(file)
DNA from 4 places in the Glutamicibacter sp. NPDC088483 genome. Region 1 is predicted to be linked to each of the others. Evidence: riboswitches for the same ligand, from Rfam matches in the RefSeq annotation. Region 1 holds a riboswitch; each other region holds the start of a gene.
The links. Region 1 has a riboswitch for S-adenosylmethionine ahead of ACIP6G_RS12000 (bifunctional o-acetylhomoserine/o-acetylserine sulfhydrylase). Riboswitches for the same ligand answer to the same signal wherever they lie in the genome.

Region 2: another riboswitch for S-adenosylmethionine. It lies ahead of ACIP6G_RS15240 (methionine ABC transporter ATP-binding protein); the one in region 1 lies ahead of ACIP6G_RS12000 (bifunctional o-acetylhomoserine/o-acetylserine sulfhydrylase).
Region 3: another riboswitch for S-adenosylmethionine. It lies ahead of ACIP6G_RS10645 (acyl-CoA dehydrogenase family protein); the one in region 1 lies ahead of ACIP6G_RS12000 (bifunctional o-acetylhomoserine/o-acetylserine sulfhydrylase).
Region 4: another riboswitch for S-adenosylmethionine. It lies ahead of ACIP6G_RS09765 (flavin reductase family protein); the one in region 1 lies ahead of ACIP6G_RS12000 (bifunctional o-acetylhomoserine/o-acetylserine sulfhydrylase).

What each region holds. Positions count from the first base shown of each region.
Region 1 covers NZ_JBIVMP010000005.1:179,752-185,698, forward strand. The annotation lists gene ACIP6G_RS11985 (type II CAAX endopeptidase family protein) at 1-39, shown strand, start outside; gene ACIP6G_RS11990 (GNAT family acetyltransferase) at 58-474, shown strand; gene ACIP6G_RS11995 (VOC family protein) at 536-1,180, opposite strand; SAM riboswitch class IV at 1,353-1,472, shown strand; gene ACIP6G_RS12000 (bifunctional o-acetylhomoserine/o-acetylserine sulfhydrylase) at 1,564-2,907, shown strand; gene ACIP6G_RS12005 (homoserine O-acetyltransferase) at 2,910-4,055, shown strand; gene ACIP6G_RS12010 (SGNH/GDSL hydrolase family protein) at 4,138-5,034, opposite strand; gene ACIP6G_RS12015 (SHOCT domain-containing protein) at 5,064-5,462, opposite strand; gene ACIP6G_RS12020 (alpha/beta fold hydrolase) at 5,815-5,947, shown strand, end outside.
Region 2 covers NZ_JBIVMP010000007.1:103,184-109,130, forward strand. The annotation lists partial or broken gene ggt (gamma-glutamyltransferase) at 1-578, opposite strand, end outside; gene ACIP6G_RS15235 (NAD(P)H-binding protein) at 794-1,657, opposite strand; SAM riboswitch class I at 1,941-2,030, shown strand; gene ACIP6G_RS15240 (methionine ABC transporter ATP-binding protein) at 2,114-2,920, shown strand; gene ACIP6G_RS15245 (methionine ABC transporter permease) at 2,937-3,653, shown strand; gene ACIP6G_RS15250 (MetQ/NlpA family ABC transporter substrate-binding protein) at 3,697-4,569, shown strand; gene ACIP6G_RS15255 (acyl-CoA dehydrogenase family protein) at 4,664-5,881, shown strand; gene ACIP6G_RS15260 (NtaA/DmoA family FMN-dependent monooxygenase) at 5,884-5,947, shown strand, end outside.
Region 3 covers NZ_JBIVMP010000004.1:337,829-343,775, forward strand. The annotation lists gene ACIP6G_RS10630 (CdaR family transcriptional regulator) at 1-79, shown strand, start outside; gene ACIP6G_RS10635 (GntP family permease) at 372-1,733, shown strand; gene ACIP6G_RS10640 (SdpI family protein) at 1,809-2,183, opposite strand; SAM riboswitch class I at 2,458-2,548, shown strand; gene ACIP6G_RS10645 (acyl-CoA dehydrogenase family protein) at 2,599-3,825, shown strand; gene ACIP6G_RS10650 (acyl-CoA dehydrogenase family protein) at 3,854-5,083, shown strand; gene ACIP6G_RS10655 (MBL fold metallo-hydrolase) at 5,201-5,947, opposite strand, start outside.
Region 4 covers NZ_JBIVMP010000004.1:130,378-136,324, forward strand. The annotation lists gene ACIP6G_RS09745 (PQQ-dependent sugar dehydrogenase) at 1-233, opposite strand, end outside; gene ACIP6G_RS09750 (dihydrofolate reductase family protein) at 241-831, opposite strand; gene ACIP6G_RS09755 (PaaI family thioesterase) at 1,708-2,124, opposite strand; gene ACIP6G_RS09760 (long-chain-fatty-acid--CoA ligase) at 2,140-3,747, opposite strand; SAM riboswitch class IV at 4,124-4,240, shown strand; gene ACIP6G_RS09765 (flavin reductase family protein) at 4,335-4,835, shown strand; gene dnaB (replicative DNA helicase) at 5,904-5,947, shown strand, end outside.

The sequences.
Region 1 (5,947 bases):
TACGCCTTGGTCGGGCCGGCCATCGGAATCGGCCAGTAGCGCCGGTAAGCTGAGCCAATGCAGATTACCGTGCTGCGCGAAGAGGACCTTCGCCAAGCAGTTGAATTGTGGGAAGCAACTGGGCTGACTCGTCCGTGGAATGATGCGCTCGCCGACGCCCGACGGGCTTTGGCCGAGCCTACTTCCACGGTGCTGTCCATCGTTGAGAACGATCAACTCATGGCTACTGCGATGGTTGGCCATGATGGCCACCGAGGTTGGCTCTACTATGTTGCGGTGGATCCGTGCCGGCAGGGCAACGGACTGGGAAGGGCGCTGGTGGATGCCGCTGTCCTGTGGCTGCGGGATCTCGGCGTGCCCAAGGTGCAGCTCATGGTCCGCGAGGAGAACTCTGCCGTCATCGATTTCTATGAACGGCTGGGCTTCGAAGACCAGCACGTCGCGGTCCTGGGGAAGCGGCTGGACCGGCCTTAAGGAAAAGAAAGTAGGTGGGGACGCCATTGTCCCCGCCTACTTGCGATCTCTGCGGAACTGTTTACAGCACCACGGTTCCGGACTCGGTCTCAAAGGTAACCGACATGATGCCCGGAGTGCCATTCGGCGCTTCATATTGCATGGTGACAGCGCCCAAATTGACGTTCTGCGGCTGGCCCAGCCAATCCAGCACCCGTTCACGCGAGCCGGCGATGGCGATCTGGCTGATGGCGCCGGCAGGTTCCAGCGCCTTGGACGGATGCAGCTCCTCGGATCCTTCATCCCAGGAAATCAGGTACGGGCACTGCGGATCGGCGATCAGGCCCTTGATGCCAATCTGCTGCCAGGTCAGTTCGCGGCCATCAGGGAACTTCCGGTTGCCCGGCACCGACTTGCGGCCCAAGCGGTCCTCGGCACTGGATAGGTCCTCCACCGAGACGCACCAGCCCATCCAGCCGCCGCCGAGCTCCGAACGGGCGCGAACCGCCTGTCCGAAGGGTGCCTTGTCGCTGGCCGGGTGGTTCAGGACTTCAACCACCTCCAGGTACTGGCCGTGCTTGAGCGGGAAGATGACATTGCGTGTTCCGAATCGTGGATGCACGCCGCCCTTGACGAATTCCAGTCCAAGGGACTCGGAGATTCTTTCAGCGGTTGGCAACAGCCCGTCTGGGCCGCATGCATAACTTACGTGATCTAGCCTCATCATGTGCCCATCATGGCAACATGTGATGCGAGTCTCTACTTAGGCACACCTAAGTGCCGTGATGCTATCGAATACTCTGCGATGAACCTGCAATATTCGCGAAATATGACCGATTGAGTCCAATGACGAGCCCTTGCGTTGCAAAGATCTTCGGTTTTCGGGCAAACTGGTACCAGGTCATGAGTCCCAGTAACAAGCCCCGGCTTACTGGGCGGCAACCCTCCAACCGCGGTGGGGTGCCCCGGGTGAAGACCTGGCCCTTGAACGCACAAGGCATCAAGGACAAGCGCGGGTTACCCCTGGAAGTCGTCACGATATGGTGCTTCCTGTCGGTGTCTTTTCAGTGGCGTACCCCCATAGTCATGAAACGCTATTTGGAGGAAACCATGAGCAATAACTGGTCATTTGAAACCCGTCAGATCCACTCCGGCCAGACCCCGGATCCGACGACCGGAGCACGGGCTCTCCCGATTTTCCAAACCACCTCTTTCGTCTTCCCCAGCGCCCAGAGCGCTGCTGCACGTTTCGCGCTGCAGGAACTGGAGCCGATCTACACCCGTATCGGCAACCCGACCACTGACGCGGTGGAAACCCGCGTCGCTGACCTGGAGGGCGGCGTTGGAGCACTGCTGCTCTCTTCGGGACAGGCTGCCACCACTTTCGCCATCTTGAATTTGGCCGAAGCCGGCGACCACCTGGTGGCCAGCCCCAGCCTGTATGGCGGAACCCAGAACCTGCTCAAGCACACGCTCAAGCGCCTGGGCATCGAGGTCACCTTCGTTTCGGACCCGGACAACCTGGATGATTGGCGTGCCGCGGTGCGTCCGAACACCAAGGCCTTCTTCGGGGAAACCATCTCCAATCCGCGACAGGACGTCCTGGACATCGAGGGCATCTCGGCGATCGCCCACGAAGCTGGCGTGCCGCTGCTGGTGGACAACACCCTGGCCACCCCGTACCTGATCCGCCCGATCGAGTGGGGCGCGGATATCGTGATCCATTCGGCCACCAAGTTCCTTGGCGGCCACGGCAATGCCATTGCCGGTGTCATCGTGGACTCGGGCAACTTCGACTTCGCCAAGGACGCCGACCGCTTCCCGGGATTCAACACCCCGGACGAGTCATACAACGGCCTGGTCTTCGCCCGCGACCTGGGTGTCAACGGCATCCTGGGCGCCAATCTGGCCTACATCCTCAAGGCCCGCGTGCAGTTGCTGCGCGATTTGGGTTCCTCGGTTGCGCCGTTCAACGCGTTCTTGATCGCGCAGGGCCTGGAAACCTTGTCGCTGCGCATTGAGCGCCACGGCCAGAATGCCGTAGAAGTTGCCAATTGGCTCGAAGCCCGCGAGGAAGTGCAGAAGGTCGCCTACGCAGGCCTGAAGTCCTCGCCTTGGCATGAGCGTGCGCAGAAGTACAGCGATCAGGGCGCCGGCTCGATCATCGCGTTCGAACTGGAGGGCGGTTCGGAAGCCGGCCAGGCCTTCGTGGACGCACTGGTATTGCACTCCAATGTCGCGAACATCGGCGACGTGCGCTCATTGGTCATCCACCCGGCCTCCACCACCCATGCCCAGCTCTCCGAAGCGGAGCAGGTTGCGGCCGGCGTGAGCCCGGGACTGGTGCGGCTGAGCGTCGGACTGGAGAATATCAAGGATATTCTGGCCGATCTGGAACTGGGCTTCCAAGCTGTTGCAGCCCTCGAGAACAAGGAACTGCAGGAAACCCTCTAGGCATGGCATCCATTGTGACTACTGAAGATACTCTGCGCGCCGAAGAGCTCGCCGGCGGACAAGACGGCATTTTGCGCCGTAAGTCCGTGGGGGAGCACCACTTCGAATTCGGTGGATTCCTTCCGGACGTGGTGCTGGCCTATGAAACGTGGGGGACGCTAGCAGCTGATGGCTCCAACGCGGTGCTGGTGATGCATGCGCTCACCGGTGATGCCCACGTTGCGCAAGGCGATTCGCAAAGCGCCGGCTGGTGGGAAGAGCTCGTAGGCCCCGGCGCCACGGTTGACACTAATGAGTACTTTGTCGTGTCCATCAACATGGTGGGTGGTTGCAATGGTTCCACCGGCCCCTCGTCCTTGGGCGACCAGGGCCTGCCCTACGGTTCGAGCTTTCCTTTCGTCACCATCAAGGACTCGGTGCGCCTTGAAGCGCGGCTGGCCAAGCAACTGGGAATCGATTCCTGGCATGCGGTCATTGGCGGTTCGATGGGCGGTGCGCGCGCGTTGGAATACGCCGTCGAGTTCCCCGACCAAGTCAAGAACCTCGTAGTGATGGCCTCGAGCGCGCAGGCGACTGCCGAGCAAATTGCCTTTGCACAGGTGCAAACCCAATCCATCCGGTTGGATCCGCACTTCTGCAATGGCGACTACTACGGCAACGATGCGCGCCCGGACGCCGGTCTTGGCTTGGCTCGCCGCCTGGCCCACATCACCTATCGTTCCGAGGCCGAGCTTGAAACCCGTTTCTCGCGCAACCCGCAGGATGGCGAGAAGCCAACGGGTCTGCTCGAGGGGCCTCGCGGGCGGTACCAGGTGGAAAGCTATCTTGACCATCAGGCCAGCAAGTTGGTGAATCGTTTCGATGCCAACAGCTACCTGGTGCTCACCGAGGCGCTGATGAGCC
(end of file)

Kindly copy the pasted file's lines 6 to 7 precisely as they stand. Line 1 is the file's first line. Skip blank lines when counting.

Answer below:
What each region holds. Positions count from the first base shown of each region.
Region 1 covers NZ_JBIVMP010000005.1:179,752-185,698, forward strand. The annotation lists gene ACIP6G_RS11985 (type II CAAX endopeptidase family protein) at 1-39, shown strand, start outside; gene ACIP6G_RS11990 (GNAT family acetyltransferase) at 58-474, shown strand; gene ACIP6G_RS11995 (VOC family protein) at 536-1,180, opposite strand; SAM riboswitch class IV at 1,353-1,472, shown strand; gene ACIP6G_RS12000 (bifunctional o-acetylhomoserine/o-acetylserine sulfhydrylase) at 1,564-2,907, shown strand; gene ACIP6G_RS12005 (homoserine O-acetyltransferase) at 2,910-4,055, shown strand; gene ACIP6G_RS12010 (SGNH/GDSL hydrolase family protein) at 4,138-5,034, opposite strand; gene ACIP6G_RS12015 (SHOCT domain-containing protein) at 5,064-5,462, opposite strand; gene ACIP6G_RS12020 (alpha/beta fold hydrolase) at 5,815-5,947, shown strand, end outside.